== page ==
August/September 2007

The August 2007 issue of the Catholic Worker featured the following articles:

  • Education for Goodness Sake by Jim Reagan – Reflection on the purpose of education. Argues that employability alone should not be the purpose of education.
  • Our Nuclear Denial Persists by Eileen Egan – Reprint of an August 1976 article about Americans’ refusal to face the consequences of our nuclear weapons.
  • Sentenced to Struggle by Matt Vogel – Disturbing case study of how a mentally ill person gets shuffled from being homeless to the courts to prison, back on the streets and back again. Notes that neither courts nor prisons are equipped to deal with serious mental illness. Commends the Housing First model as a humane and money saving alternative to prison.
  • Fr. David Kirk, 1935-2007 by Orthodox Church in America – Reprint of an obituary of a Christian Orthodox priest known for his work with the poor in Harlem. Founder of Emmaus House. Other accounts of Fr. Kirk’s life can be found in the New York Times, on NPR, and on the OCA website.
  • Peter Lumsden, 1935-2007 by John Sullivan – Obituary of “Long time friend of the Catholic Worker.” Known of his hospitality and opposition to the draft.
  • Aparecida: See, Judge, Act by Florence Anderson – Brief account of the “Fifth Encounter” of the Church in Latin America and the Carribean.
  • Book Review: Blackwater: The rise of the world’s most powerful mercenary army. By Jeremy Scahill, Nationa Books, NY 2007 Reviewed by Tom Cornell. – Mostly favorable review of book critical of the use of private security firms in war zones and the lack of accountability that creates. James Schahill spoke about his book to Truthdig and to Democracy Now.
  • Book Review: Journey of a Jihadist. By Fawaz A. Gerges. Harcourt, NY, 2007. Reviewed by Bill Griffin. – Favorable review of a book by author who was born in 1958 in Lebanon and whose experience was marked by Christians and Muslims living in peace. Book argues that the September 11, 2001 attacks were rejected by all but a small minority of Islam and that Jihadist Islam’s greatest support at the current time is the United States, which is providing plausibility to the Jihadist claims that the US is engaging in a long term crusade against the Islamic world.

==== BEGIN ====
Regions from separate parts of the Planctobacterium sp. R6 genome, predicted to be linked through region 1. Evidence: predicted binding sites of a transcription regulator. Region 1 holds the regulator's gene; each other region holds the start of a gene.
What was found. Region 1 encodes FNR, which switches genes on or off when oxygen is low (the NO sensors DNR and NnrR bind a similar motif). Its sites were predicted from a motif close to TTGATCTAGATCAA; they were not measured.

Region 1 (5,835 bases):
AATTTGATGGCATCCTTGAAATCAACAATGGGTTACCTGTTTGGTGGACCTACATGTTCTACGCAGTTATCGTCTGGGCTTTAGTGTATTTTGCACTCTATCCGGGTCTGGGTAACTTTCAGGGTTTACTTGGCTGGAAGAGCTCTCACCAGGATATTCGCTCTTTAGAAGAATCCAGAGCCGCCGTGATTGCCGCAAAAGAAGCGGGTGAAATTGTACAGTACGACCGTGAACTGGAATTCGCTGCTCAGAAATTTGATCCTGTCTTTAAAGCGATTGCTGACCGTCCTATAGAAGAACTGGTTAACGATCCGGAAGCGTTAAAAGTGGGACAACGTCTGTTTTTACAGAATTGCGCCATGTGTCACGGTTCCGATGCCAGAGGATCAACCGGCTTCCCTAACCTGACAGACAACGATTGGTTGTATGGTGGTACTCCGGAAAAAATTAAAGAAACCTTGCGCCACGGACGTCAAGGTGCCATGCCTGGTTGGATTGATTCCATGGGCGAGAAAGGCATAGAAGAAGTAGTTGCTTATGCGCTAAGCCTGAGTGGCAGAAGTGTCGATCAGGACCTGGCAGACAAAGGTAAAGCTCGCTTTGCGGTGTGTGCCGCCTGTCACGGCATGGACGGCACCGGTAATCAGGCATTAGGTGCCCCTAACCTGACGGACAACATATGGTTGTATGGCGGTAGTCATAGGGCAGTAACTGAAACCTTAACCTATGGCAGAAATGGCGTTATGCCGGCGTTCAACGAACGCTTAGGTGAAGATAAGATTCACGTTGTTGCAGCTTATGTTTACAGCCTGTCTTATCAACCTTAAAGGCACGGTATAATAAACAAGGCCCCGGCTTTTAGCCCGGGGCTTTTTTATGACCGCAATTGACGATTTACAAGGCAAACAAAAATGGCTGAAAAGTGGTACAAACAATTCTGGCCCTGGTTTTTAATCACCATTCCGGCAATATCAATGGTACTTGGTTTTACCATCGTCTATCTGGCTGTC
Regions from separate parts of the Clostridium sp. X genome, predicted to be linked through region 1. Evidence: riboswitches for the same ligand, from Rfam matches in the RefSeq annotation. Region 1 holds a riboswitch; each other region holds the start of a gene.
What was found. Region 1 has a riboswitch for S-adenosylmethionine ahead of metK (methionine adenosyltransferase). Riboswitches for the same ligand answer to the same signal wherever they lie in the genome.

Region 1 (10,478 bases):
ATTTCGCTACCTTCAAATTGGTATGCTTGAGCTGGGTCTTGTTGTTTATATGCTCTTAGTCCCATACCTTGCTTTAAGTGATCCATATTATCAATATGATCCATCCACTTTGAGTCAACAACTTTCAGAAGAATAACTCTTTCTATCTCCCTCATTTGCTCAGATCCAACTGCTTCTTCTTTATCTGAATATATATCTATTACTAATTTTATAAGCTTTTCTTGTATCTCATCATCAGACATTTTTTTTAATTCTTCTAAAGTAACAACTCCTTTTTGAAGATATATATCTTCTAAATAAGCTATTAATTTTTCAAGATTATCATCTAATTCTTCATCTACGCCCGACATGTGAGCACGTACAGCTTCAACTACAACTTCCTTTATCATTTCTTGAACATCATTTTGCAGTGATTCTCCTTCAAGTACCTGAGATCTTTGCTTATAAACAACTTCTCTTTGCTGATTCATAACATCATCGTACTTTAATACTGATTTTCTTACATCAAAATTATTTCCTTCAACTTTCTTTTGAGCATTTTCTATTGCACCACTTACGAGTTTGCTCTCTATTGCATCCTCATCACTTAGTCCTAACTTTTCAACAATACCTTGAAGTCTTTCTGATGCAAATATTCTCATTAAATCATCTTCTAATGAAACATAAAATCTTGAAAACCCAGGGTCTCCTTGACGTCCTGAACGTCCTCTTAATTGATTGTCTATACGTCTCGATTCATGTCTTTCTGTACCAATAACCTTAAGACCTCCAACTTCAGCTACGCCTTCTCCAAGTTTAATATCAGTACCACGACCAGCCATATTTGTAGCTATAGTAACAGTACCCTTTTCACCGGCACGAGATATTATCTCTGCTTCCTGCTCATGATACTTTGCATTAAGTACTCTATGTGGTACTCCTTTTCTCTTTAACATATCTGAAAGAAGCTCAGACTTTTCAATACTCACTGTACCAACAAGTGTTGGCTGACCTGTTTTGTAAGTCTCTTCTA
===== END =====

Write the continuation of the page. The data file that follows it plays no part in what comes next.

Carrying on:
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As far as I know, the text and woodcut graphics of the Catholic Worker are not available on-line. If you would like the full text of an article that I mention here, I have three suggestions:

1) Try to borrow the article through Interlibrary Loan.

2) Contact the archivist for the CW at Marquette University:

Phil Runkel
Archivist
Department of Special Collections and University Archives
Raynor Memorial Libraries
Marquette University
1355 W. Wisconsin Ave, PO Box 3141
Milwaukee, WI 53201-3141
414-288-5903
http://www.marquette.edu/library/collections/archives/day.html

3) Try contacting the Catholic Worker directly. They MAY be willing to send you the article, though I don’t know if they have morgue files. It seems likely they do, since they often reprint Dorothy Day articles. Contact information for Catholic Worker appears in the “subscribe” section below.

To Subscribe:

Even you if you don’t like what you see here, I encourage you to try a subscription to the Catholic Worker. They will give you a subscription for $0.25/year (If you want to cover the actual costs of a subscription, send them $10). You can hardly do better than a quarter a year!

Send your subscription requests to:

Catholic Worker
36 East 1st St.
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Telephone: 212-777-9617 or 212-677-8627.

Even if you think you hate the Catholic Worker movement and all it stands for, subscribe anyway. See what the other side is doing. Also get it for the obituaries. Nowhere else will you find people memorializing the marginalized the way the Catholic Worker celebrates the lives that come through their houses of hospitality. Everyone can learn something about how to see every person’s dignity by perusing these obituaries.

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